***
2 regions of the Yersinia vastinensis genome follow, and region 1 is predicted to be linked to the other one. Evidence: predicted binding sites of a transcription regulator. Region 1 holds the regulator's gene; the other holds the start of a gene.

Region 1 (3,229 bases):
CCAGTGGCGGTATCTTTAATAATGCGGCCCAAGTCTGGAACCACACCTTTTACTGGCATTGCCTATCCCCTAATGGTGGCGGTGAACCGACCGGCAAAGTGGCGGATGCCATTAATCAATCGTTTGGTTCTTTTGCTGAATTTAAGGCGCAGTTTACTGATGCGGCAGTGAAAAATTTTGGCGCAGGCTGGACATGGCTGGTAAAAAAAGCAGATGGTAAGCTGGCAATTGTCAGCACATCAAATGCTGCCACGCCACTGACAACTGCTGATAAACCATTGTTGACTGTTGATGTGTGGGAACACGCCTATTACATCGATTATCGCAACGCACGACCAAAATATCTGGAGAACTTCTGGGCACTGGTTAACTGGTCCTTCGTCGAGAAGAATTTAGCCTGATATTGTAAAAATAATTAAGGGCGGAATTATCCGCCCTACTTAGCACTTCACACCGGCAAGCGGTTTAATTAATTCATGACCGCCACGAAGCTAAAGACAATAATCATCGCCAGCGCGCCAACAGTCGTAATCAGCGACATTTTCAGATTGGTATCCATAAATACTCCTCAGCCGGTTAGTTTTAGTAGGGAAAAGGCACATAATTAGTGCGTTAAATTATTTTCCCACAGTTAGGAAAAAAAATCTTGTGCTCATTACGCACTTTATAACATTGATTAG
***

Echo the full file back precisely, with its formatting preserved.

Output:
2 regions of the Yersinia vastinensis genome follow, and region 1 is predicted to be linked to the other one. Evidence: predicted binding sites of a transcription regulator. Region 1 holds the regulator's gene; the other holds the start of a gene.

Region 1 (3,229 bases):
CCAGTGGCGGTATCTTTAATAATGCGGCCCAAGTCTGGAACCACACCTTTTACTGGCATTGCCTATCCCCTAATGGTGGCGGTGAACCGACCGGCAAAGTGGCGGATGCCATTAATCAATCGTTTGGTTCTTTTGCTGAATTTAAGGCGCAGTTTACTGATGCGGCAGTGAAAAATTTTGGCGCAGGCTGGACATGGCTGGTAAAAAAAGCAGATGGTAAGCTGGCAATTGTCAGCACATCAAATGCTGCCACGCCACTGACAACTGCTGATAAACCATTGTTGACTGTTGATGTGTGGGAACACGCCTATTACATCGATTATCGCAACGCACGACCAAAATATCTGGAGAACTTCTGGGCACTGGTTAACTGGTCCTTCGTCGAGAAGAATTTAGCCTGATATTGTAAAAATAATTAAGGGCGGAATTATCCGCCCTACTTAGCACTTCACACCGGCAAGCGGTTTAATTAATTCATGACCGCCACGAAGCTAAAGACAATAATCATCGCCAGCGCGCCAACAGTCGTAATCAGCGACATTTTCAGATTGGTATCCATAAATACTCCTCAGCCGGTTAGTTTTAGTAGGGAAAAGGCACATAATTAGTGCGTTAAATTATTTTCCCACAGTTAGGAAAAAAAATCTTGTGCTCATTACGCACTTTATAACATTGATTAG